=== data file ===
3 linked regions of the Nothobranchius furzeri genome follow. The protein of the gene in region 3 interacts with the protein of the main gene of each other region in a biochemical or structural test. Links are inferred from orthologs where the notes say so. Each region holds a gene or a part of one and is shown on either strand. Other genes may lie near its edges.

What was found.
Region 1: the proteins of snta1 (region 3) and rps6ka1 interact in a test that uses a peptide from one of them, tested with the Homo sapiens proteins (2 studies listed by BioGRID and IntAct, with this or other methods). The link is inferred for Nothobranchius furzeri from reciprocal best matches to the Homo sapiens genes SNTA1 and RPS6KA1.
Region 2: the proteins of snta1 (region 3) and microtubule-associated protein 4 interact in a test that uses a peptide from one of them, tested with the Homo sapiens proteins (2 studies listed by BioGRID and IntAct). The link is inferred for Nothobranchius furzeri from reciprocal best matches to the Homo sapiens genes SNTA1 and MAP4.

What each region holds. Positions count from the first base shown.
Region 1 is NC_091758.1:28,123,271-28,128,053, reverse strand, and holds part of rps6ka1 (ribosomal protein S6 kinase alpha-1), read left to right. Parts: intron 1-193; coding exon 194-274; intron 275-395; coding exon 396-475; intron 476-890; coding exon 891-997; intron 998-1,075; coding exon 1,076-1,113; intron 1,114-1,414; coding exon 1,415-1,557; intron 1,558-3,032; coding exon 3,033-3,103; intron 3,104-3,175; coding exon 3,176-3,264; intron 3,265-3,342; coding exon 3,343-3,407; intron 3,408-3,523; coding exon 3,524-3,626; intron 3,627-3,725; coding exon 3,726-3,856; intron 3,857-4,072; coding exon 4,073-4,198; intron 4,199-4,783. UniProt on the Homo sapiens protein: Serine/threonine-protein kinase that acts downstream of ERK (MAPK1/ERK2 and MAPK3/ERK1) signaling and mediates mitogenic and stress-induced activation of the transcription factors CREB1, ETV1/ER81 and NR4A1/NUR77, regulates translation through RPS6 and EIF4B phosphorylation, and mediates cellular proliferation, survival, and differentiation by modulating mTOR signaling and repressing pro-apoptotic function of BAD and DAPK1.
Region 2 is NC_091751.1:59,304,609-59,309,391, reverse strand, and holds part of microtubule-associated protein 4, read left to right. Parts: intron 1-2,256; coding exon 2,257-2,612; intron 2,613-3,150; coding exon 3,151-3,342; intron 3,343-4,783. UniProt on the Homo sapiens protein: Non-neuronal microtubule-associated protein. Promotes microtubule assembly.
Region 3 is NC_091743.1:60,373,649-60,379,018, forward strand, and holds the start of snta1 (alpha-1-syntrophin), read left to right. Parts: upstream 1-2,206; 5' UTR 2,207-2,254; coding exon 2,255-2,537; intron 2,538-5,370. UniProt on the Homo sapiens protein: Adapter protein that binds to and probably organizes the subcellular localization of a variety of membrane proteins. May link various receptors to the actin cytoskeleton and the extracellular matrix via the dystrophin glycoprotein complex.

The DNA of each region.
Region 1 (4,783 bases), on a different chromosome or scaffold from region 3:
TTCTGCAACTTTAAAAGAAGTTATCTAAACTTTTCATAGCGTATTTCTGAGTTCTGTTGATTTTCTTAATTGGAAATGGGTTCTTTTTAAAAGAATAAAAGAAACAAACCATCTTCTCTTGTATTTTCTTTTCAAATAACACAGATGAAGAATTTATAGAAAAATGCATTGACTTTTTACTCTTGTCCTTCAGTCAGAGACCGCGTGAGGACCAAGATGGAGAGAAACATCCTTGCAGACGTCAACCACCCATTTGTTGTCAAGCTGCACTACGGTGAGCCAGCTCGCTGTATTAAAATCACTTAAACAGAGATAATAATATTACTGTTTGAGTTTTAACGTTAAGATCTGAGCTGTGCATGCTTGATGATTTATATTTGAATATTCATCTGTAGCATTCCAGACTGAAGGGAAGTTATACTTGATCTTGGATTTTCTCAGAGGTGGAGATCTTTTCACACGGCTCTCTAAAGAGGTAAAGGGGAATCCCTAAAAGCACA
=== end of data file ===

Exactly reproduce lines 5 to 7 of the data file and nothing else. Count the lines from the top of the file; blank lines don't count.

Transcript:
What each region holds. Positions count from the first base shown.
Region 1 is NC_091758.1:28,123,271-28,128,053, reverse strand, and holds part of rps6ka1 (ribosomal protein S6 kinase alpha-1), read left to right. Parts: intron 1-193; coding exon 194-274; intron 275-395; coding exon 396-475; intron 476-890; coding exon 891-997; intron 998-1,075; coding exon 1,076-1,113; intron 1,114-1,414; coding exon 1,415-1,557; intron 1,558-3,032; coding exon 3,033-3,103; intron 3,104-3,175; coding exon 3,176-3,264; intron 3,265-3,342; coding exon 3,343-3,407; intron 3,408-3,523; coding exon 3,524-3,626; intron 3,627-3,725; coding exon 3,726-3,856; intron 3,857-4,072; coding exon 4,073-4,198; intron 4,199-4,783. UniProt on the Homo sapiens protein: Serine/threonine-protein kinase that acts downstream of ERK (MAPK1/ERK2 and MAPK3/ERK1) signaling and mediates mitogenic and stress-induced activation of the transcription factors CREB1, ETV1/ER81 and NR4A1/NUR77, regulates translation through RPS6 and EIF4B phosphorylation, and mediates cellular proliferation, survival, and differentiation by modulating mTOR signaling and repressing pro-apoptotic function of BAD and DAPK1.
Region 2 is NC_091751.1:59,304,609-59,309,391, reverse strand, and holds part of microtubule-associated protein 4, read left to right. Parts: intron 1-2,256; coding exon 2,257-2,612; intron 2,613-3,150; coding exon 3,151-3,342; intron 3,343-4,783. UniProt on the Homo sapiens protein: Non-neuronal microtubule-associated protein. Promotes microtubule assembly.